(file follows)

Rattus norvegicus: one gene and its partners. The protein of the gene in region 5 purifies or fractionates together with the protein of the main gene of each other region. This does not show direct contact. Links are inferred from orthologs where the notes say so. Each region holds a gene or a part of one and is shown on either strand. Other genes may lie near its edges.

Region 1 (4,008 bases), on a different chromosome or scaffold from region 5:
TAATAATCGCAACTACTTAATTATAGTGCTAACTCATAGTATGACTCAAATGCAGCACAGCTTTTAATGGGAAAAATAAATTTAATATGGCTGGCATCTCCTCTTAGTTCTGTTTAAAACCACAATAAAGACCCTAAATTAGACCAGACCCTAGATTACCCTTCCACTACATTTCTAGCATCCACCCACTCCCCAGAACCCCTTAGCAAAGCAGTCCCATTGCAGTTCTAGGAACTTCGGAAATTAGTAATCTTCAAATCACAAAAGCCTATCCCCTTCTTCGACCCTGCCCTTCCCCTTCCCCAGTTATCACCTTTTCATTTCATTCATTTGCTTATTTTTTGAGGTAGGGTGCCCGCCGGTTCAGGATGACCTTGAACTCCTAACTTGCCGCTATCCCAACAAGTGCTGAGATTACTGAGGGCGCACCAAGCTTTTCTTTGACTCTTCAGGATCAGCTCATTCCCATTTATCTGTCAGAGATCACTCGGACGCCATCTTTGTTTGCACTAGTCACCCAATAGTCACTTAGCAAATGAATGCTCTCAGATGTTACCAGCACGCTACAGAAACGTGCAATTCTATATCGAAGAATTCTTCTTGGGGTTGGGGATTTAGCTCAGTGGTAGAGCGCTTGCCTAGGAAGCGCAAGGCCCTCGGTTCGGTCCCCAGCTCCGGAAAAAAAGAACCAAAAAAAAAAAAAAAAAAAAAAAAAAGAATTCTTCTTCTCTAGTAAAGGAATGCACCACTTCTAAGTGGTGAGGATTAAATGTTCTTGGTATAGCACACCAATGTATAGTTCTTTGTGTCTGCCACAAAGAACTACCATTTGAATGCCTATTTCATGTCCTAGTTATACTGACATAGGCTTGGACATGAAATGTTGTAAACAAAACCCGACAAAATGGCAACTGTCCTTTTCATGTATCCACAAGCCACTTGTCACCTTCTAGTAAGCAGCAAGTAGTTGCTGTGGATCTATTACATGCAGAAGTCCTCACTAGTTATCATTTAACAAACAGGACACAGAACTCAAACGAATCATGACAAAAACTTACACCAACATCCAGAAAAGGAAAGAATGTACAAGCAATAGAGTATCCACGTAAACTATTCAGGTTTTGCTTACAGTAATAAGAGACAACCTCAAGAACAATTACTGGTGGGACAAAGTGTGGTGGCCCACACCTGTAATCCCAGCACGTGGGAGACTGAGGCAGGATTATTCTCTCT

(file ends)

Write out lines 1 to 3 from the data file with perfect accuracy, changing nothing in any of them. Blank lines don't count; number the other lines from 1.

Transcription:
Rattus norvegicus: one gene and its partners. The protein of the gene in region 5 purifies or fractionates together with the protein of the main gene of each other region. This does not show direct contact. Links are inferred from orthologs where the notes say so. Each region holds a gene or a part of one and is shown on either strand. Other genes may lie near its edges.

Region 1 (4,008 bases), on a different chromosome or scaffold from region 5:
TAATAATCGCAACTACTTAATTATAGTGCTAACTCATAGTATGACTCAAATGCAGCACAGCTTTTAATGGGAAAAATAAATTTAATATGGCTGGCATCTCCTCTTAGTTCTGTTTAAAACCACAATAAAGACCCTAAATTAGACCAGACCCTAGATTACCCTTCCACTACATTTCTAGCATCCACCCACTCCCCAGAACCCCTTAGCAAAGCAGTCCCATTGCAGTTCTAGGAACTTCGGAAATTAGTAATCTTCAAATCACAAAAGCCTATCCCCTTCTTCGACCCTGCCCTTCCCCTTCCCCAGTTATCACCTTTTCATTTCATTCATTTGCTTATTTTTTGAGGTAGGGTGCCCGCCGGTTCAGGATGACCTTGAACTCCTAACTTGCCGCTATCCCAACAAGTGCTGAGATTACTGAGGGCGCACCAAGCTTTTCTTTGACTCTTCAGGATCAGCTCATTCCCATTTATCTGTCAGAGATCACTCGGACGCCATCTTTGTTTGCACTAGTCACCCAATAGTCACTTAGCAAATGAATGCTCTCAGATGTTACCAGCACGCTACAGAAACGTGCAATTCTATATCGAAGAATTCTTCTTGGGGTTGGGGATTTAGCTCAGTGGTAGAGCGCTTGCCTAGGAAGCGCAAGGCCCTCGGTTCGGTCCCCAGCTCCGGAAAAAAAGAACCAAAAAAAAAAAAAAAAAAAAAAAAAAGAATTCTTCTTCTCTAGTAAAGGAATGCACCACTTCTAAGTGGTGAGGATTAAATGTTCTTGGTATAGCACACCAATGTATAGTTCTTTGTGTCTGCCACAAAGAACTACCATTTGAATGCCTATTTCATGTCCTAGTTATACTGACATAGGCTTGGACATGAAATGTTGTAAACAAAACCCGACAAAATGGCAACTGTCCTTTTCATGTATCCACAAGCCACTTGTCACCTTCTAGTAAGCAGCAAGTAGTTGCTGTGGATCTATTACATGCAGAAGTCCTCACTAGTTATCATTTAACAAACAGGACACAGAACTCAAACGAATCATGACAAAAACTTACACCAACATCCAGAAAAGGAAAGAATGTACAAGCAATAGAGTATCCACGTAAACTATTCAGGTTTTGCTTACAGTAATAAGAGACAACCTCAAGAACAATTACTGGTGGGACAAAGTGTGGTGGCCCACACCTGTAATCCCAGCACGTGGGAGACTGAGGCAGGATTATTCTCTCT